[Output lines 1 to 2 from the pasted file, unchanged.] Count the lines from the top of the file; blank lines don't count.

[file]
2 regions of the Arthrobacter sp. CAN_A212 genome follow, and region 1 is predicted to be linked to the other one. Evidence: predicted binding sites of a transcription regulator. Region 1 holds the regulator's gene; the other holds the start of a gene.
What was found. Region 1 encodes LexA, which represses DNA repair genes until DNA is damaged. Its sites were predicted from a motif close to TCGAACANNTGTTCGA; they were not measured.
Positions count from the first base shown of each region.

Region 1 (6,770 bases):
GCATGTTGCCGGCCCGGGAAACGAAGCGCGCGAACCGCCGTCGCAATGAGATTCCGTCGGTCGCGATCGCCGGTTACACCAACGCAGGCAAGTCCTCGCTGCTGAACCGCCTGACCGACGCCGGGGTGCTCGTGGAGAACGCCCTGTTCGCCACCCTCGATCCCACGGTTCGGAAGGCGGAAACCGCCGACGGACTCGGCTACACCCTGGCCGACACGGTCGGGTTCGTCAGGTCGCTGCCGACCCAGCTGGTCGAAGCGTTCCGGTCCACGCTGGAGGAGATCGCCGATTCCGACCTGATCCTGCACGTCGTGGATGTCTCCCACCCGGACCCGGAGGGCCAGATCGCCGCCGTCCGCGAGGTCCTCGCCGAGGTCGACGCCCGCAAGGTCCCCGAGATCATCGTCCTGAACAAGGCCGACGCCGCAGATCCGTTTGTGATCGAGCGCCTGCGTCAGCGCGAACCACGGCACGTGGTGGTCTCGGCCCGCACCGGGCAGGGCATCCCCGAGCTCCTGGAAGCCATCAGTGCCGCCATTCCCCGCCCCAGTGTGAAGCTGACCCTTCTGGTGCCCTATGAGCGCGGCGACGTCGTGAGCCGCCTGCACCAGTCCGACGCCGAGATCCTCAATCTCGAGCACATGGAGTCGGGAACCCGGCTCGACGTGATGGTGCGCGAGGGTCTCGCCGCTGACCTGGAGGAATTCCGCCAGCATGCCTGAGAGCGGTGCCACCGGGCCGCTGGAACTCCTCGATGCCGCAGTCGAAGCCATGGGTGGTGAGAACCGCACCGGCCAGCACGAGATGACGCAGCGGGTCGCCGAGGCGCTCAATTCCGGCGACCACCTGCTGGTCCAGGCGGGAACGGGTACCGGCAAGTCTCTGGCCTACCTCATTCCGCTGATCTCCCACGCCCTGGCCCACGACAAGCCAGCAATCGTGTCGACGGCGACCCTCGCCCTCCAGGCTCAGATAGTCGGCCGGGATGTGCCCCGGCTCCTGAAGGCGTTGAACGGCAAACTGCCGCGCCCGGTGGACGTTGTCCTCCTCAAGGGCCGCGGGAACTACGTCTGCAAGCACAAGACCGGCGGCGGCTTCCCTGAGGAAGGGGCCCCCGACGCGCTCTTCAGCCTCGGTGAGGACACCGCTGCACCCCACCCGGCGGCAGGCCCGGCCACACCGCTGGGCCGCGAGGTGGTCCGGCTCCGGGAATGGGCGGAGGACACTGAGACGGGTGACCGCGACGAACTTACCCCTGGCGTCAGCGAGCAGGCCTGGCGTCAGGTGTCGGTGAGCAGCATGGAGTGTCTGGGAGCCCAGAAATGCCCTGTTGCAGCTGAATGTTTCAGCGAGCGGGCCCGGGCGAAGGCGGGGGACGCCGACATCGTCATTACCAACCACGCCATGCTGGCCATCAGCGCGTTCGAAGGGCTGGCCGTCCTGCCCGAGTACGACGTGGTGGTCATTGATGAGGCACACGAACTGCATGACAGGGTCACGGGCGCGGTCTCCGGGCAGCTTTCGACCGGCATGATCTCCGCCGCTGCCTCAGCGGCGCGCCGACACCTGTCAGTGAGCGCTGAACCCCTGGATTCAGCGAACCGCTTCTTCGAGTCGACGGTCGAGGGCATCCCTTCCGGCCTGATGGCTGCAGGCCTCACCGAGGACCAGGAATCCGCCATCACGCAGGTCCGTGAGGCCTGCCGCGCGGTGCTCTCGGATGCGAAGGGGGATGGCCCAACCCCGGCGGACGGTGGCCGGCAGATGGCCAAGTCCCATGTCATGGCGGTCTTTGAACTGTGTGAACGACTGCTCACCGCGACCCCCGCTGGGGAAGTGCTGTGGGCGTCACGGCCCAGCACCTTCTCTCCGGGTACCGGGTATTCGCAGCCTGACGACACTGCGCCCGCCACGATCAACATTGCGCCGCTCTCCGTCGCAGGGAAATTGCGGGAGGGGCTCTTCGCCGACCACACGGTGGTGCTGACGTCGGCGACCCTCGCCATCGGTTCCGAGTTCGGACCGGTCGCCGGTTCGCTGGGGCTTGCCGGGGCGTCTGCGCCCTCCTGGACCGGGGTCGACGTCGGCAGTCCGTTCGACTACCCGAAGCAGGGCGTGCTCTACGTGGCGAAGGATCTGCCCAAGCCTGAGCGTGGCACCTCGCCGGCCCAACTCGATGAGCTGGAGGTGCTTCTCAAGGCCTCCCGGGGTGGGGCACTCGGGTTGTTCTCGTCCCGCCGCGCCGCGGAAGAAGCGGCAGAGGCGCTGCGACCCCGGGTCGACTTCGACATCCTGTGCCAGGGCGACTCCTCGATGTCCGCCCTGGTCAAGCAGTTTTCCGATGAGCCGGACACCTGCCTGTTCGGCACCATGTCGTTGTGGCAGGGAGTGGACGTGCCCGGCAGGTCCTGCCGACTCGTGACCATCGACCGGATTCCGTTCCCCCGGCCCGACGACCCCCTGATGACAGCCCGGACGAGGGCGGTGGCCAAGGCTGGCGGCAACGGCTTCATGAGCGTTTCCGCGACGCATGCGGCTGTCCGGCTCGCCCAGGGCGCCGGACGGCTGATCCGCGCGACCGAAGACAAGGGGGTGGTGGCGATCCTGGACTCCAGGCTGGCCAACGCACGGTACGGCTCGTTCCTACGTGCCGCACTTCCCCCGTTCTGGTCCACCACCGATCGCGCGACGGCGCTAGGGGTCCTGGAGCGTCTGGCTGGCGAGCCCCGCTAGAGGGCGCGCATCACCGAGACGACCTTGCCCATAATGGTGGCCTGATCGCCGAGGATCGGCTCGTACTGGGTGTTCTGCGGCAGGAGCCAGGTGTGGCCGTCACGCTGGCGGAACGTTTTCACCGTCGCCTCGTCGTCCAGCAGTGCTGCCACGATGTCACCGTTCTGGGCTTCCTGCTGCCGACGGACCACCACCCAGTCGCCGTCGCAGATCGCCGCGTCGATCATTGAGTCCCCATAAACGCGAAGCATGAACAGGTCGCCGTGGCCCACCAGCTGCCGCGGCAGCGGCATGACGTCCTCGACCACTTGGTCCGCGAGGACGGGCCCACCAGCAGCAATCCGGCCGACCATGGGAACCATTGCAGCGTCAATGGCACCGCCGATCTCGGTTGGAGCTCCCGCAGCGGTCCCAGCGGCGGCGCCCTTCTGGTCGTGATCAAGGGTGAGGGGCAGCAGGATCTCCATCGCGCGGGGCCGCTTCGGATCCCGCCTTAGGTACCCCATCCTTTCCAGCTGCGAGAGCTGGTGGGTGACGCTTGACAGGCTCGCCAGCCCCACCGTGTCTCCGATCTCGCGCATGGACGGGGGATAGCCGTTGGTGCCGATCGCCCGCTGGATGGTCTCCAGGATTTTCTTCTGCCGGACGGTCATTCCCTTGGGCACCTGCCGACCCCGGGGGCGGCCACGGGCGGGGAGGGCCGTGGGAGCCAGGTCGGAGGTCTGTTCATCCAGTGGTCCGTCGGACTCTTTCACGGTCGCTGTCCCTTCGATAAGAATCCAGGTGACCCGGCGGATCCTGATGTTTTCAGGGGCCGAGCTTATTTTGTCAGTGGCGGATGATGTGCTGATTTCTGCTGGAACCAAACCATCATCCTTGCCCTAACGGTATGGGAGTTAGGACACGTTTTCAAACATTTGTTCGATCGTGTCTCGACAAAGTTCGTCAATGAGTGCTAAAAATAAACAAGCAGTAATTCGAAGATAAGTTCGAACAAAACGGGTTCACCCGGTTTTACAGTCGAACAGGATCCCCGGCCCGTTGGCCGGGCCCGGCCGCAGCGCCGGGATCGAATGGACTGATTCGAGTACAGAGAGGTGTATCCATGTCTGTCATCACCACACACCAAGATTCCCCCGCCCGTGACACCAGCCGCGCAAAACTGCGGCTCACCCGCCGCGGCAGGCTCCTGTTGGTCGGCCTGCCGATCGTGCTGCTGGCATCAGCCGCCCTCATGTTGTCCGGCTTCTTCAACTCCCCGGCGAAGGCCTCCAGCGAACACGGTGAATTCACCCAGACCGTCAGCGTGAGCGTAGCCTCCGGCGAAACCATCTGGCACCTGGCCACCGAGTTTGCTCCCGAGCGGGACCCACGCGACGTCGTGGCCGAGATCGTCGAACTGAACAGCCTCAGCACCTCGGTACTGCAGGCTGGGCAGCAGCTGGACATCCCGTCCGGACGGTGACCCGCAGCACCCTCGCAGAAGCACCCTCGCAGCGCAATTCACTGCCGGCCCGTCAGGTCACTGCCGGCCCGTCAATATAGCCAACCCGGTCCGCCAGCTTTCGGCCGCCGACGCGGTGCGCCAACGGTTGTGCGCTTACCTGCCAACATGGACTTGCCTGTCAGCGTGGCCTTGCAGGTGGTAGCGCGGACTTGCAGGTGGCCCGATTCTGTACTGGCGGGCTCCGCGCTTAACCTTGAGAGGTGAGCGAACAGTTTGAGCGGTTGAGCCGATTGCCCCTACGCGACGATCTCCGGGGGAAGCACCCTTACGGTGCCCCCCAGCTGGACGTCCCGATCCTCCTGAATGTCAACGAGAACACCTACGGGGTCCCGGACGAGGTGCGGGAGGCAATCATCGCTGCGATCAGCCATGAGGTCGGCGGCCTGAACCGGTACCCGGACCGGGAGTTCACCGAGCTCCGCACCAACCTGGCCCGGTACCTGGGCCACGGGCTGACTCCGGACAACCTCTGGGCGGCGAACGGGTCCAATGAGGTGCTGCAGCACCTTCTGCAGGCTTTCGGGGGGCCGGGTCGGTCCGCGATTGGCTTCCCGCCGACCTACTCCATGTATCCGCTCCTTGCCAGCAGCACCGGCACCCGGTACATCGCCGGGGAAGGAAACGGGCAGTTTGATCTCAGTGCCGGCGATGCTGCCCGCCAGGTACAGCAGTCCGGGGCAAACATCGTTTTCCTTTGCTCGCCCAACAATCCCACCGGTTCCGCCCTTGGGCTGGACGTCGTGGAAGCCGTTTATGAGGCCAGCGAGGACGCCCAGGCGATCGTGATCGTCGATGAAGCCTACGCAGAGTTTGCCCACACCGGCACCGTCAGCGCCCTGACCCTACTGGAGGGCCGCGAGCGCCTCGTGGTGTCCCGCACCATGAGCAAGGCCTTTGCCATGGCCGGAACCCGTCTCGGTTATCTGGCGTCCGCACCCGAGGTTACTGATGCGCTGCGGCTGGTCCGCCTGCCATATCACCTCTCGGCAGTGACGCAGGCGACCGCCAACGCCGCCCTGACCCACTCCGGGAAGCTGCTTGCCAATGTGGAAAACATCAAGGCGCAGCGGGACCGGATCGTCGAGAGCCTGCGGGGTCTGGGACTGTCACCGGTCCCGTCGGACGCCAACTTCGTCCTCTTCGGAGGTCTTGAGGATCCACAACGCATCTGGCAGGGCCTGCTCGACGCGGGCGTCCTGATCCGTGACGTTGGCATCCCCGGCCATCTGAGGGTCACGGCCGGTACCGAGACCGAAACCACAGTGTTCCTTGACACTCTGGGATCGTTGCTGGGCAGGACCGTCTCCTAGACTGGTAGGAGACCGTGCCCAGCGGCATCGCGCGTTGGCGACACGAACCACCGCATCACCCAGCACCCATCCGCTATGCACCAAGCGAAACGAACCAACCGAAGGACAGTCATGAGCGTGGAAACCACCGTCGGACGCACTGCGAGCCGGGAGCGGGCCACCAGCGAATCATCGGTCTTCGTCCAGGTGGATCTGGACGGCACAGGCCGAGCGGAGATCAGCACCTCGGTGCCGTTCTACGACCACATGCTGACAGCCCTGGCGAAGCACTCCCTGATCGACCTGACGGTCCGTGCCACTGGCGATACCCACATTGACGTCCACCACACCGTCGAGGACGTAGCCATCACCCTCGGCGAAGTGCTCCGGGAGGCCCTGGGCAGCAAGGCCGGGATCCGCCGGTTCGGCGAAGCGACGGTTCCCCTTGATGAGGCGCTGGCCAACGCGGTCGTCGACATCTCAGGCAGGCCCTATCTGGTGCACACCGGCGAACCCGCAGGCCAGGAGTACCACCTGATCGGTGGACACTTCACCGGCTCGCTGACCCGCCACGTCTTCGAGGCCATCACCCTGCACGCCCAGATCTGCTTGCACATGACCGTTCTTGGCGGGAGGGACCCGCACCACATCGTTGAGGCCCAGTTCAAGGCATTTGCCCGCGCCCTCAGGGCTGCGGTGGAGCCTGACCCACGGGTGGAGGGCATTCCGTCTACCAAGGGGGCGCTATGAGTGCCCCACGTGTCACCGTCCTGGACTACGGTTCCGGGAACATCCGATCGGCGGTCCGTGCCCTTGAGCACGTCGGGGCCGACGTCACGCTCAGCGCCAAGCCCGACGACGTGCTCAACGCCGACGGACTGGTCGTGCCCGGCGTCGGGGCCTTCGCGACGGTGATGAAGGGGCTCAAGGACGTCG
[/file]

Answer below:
2 regions of the Arthrobacter sp. CAN_A212 genome follow, and region 1 is predicted to be linked to the other one. Evidence: predicted binding sites of a transcription regulator. Region 1 holds the regulator's gene; the other holds the start of a gene.
What was found. Region 1 encodes LexA, which represses DNA repair genes until DNA is damaged. Its sites were predicted from a motif close to TCGAACANNTGTTCGA; they were not measured.